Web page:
Next Summer's Pilgrimage to Comic Mecca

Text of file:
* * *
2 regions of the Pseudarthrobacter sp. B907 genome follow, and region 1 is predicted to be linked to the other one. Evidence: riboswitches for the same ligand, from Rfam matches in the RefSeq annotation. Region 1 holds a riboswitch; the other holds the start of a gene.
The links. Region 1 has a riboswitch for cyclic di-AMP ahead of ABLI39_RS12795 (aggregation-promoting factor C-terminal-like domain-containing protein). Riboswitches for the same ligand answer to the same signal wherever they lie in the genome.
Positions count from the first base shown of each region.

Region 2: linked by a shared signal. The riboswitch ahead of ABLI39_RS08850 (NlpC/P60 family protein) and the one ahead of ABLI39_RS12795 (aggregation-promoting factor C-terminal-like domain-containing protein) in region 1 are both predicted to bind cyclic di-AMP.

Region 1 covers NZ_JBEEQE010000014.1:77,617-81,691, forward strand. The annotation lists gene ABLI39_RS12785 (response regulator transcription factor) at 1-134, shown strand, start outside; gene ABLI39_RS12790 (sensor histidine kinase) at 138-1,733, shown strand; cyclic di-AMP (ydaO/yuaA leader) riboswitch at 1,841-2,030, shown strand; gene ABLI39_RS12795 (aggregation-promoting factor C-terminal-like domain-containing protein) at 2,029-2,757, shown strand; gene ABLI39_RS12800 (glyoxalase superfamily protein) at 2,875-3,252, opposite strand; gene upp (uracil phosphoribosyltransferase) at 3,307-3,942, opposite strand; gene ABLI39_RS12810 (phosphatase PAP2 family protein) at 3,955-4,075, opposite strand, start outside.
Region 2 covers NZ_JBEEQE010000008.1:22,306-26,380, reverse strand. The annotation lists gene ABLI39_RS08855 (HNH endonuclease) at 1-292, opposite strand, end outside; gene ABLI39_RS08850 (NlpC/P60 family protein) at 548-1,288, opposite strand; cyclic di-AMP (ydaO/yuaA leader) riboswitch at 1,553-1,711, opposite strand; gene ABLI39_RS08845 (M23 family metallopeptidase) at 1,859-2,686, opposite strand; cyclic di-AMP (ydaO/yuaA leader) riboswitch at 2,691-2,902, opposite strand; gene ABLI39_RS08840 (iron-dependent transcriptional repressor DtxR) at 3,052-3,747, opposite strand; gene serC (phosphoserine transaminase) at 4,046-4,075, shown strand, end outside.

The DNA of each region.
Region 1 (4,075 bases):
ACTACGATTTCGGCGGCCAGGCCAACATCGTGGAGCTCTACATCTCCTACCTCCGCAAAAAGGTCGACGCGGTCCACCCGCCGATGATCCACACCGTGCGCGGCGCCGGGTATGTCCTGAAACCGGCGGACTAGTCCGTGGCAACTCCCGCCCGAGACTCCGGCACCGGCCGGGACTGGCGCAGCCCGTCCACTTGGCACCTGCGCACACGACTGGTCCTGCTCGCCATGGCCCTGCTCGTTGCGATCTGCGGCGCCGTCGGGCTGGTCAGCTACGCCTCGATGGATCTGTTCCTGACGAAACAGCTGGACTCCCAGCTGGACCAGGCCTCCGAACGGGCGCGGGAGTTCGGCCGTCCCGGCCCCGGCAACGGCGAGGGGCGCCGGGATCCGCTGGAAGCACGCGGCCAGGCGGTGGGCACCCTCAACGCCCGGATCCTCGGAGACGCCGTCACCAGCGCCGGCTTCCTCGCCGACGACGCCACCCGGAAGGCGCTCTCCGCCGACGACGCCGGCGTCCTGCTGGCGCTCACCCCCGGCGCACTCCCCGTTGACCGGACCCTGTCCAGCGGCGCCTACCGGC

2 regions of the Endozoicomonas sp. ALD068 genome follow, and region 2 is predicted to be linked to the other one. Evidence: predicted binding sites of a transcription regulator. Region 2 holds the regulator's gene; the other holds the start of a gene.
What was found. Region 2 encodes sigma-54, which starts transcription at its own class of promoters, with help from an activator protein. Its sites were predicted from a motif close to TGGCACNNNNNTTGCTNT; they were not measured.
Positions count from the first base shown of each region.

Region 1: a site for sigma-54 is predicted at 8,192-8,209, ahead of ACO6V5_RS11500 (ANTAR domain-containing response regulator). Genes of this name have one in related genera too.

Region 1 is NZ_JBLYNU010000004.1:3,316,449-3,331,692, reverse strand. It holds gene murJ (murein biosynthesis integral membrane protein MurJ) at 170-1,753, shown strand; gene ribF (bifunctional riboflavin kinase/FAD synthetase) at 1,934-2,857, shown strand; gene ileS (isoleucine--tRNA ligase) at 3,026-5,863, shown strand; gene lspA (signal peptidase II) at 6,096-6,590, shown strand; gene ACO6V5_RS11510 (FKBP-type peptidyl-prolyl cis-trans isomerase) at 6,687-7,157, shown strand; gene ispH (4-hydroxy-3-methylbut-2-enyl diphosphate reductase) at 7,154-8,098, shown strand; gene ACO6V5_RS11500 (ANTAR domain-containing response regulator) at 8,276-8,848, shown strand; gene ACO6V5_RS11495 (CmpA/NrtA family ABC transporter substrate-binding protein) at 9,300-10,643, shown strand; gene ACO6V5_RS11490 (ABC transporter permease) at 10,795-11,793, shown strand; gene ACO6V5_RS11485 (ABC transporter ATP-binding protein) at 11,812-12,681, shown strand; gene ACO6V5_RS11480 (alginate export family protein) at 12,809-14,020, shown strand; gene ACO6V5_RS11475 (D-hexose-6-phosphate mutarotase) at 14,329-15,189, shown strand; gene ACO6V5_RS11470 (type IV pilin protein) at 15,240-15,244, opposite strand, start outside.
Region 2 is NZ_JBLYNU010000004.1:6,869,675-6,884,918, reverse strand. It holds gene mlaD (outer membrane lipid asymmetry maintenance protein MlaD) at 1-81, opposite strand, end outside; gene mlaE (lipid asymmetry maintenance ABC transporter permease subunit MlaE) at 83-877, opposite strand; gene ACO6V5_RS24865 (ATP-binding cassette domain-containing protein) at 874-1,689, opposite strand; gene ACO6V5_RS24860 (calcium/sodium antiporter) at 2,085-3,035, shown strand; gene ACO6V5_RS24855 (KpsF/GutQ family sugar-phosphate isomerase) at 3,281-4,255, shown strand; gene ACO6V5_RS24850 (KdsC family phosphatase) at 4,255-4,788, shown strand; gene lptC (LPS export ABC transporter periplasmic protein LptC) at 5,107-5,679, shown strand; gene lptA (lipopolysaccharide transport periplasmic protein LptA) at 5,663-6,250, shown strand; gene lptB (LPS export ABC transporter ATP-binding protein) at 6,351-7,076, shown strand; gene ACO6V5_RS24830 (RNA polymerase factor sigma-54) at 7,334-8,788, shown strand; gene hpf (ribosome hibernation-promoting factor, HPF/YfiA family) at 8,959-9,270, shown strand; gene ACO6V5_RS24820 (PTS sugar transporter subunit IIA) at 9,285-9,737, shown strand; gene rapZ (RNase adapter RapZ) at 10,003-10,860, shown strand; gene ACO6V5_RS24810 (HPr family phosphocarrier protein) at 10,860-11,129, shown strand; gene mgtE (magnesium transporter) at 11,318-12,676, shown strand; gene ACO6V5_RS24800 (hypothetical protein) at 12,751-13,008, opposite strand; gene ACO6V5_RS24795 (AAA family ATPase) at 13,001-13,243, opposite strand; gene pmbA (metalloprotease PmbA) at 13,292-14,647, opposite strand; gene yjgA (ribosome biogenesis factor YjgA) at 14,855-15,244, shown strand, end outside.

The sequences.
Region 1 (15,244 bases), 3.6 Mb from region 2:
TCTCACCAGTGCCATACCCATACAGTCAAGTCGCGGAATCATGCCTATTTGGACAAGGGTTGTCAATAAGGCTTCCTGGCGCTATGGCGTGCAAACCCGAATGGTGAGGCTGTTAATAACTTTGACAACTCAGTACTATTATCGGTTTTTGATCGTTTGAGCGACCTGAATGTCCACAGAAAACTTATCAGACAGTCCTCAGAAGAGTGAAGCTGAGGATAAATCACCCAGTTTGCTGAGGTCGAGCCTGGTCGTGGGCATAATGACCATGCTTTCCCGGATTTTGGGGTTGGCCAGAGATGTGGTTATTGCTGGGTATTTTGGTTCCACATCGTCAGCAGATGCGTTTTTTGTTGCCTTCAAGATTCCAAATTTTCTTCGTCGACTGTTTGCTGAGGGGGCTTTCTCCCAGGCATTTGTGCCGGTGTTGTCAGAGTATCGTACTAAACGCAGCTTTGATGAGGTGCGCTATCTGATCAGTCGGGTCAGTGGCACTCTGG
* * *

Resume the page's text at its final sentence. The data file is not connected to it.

I’m having a really hard time persuading people like you that I’m a genius. It’s surprising how much effort it takes to convince people of something so obvious. But I think I’ve finally found a way. It’s gonna take some time, a little investment and a little trust, but it’s the only sure-fire way to get you to believe. All I need is for you to keep in mind that, in the summer of 2010, Scott Pilgrim is gonna be fucking deal. And when this happens, remember: I called it first. is Scott Pilgrim, and why matter so much? Let’s see. To Pilgrim is the greatest thing to happen to comics and for many, many years. The such an overwhelming phenomenon enveloped our tiny lives was Men hit the big screen and made it to Time Magazine’s list of the 100 best novels of all time. But don’t make the mistake of believing Scott Pilgrim has some lofty philosophical or existential meaning. It’s more like the embodiment of our generation — ours being the young twentysomethings raised on Mario, Pokemon and Nintendo with both a lust and fear for life, aimlessly searching for purpose and direction without an inkling of what it might be. This comic is made for us, by us, to speak for us. It’s the closest thing we will ever have to an all-encompassing identity. OK, so I’m being a bit hyperbolic, but I maintain that Pilgrim is representative of our generation (at least in terms of alternative pop culture). The comic depicts everyday problems without sacrificing any of the cultural memes it’s wrapped in. For instance, what would you do before meeting an ex? You save at a save point! Or, what’s the one thing stopping you from entering someone’s heart? The password! You can look at everything objectively and disregard your dilemmas as the mere stuff of whining, but, in actuality, your problems are much more severe than anyone else’s. The real trouble in life is emotional baggage, which is precisely where the comic excels. Scott Pilgrim and Ramona Flowers’ seven evil ex-boyfriends might be the best metaphor for relationships and emotional baggage that I’ve ever seen, heard or read in any print media. Aside from the fact that it brilliantly compares every arc of a relationship to a trial in a video game, it begs the question: What happens after you defeat the final exboyfriend? What happens when there’s no one left to fight anymore? Do you yourself become the evil ex-boyfriend? Obviously, it’s a lot more complicated than that, and the genius of the comic lies in its exploration of these messy dynamics. All the characters in the story — and their conflicts, their passions, their hopes, their fears, etc. — are things we can irrefutably relate to. If you have it in you to accuse a character of being an asshole, then you’ve probably been one as well. I can go on about how one character represents naive angst or how another represents transitional abandonment — there’s so much to dissect. And I realize that all I’m really doing is saying how awesome it is, over and over. But when the movie adaptation comes out next summer, you’re gonna want to know why it’s so awesome. And then, when you read the comic, you’ll understand. I don’t want you to be like everyone else, just following some trend. I want you to laugh like you’re in on a secret. So find Scott Pilgrim, and read it. Before it’s too late.

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